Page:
Meet your gadget’s next power supply: you

February 13, 2018 by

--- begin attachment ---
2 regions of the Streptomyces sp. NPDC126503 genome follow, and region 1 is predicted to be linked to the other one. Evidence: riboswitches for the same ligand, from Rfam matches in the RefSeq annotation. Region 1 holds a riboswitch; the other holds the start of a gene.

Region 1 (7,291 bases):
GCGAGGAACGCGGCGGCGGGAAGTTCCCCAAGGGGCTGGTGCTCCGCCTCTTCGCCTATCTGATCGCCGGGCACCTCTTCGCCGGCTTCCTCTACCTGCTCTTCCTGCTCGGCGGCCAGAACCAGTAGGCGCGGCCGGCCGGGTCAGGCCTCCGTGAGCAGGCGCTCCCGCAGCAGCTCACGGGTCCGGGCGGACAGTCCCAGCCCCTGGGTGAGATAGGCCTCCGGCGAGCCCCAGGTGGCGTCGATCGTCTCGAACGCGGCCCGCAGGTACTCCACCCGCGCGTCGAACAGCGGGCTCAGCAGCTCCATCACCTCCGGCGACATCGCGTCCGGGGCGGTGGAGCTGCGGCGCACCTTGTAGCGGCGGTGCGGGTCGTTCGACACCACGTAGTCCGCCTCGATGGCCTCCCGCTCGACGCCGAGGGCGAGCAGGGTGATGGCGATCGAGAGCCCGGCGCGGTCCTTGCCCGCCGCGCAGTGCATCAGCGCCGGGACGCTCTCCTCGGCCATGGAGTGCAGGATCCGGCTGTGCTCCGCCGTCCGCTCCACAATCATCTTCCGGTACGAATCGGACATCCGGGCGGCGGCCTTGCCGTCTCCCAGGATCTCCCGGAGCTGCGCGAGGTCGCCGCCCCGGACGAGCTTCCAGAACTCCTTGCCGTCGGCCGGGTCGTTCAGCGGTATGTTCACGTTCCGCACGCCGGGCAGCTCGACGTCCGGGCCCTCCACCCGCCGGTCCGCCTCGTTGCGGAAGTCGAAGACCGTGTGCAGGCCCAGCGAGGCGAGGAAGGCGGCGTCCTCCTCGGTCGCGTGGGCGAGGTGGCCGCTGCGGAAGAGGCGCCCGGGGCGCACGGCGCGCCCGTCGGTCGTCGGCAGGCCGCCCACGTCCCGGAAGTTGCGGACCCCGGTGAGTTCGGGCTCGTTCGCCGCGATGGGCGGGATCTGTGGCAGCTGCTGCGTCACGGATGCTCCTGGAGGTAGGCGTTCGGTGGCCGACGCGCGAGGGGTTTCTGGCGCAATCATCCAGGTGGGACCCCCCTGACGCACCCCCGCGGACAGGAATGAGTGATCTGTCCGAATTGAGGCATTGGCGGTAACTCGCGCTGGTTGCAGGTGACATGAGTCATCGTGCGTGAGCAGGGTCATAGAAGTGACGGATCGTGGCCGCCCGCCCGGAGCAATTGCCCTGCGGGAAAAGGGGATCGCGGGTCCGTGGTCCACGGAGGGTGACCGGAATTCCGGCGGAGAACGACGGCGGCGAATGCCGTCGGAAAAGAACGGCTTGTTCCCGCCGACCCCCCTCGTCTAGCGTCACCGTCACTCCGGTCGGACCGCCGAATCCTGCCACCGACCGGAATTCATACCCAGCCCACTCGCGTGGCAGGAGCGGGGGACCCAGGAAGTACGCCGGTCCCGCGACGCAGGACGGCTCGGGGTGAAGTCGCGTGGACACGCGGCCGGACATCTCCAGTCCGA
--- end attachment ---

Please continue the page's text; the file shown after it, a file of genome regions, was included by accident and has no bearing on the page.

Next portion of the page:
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No power outlet? No problem. Juicing up your gadgets may soon be as easy as lifting your finger. Scientists from the University at Buffalo and the Institute of Semiconductors at the Chinese Academy of Sciences have developed a tiny metallic tab, known as a a triboelectric nanogenerator, that can generate electricity from simple bodily movements,” said Qiaoqiang Gan, associate professor of electrical engineering in the University of Buffalo’s School of Engineering and Applied Sciences. “No one likes being tethered to a power outlet or lugging around a portable charger. The human body is an abundant source of energy. We thought: ‘Why not harness it to produce our own power?’” Triboelectric charging, also known as the triboelectric effect, occurs when certain materials become electrically charged after rubbing against a different material. Most everyday static electricity, for instance, is triboelectricity, Gan said. As described in a study that was published online January 31 in the journal Nano Energy , the 1.5-by-1-centimeter tab comprises two thin layers of gold separated by a sliver of polydimethylsiloxane, the same silicon-based polymer found in contact lenses and Silly Putty. Stretching the layers of gold sparks friction with the PDMS. Relatd: 6 human-powered gadgets to improve your life “This causes electrons to flow back and forth between the gold layers. The more friction, the greater the amount of power is produced,” said Yun Xu, professor of IoP at CAS, one of the study’s authors. So far, researchers have been able to deliver a maximum voltage of 124 volts, a maximum current of 10 microamps and a maximum power density of 0.22 millwatts per square centimeter—not enough to charge a smartphone just yet, but a promising start nonetheless. Because the tab is easy to fabricate in a cost-effective way, Gan and his team plan to experiment with larger pieces of gold to generate more electricity. The scientists are also working on developing a portable battery to store energy produced by the tab. Their eventual goal? To create a power source for a raft of wearable self-powered electronic devices, Gan said. + University at Buffalo Lead photo by Unsplash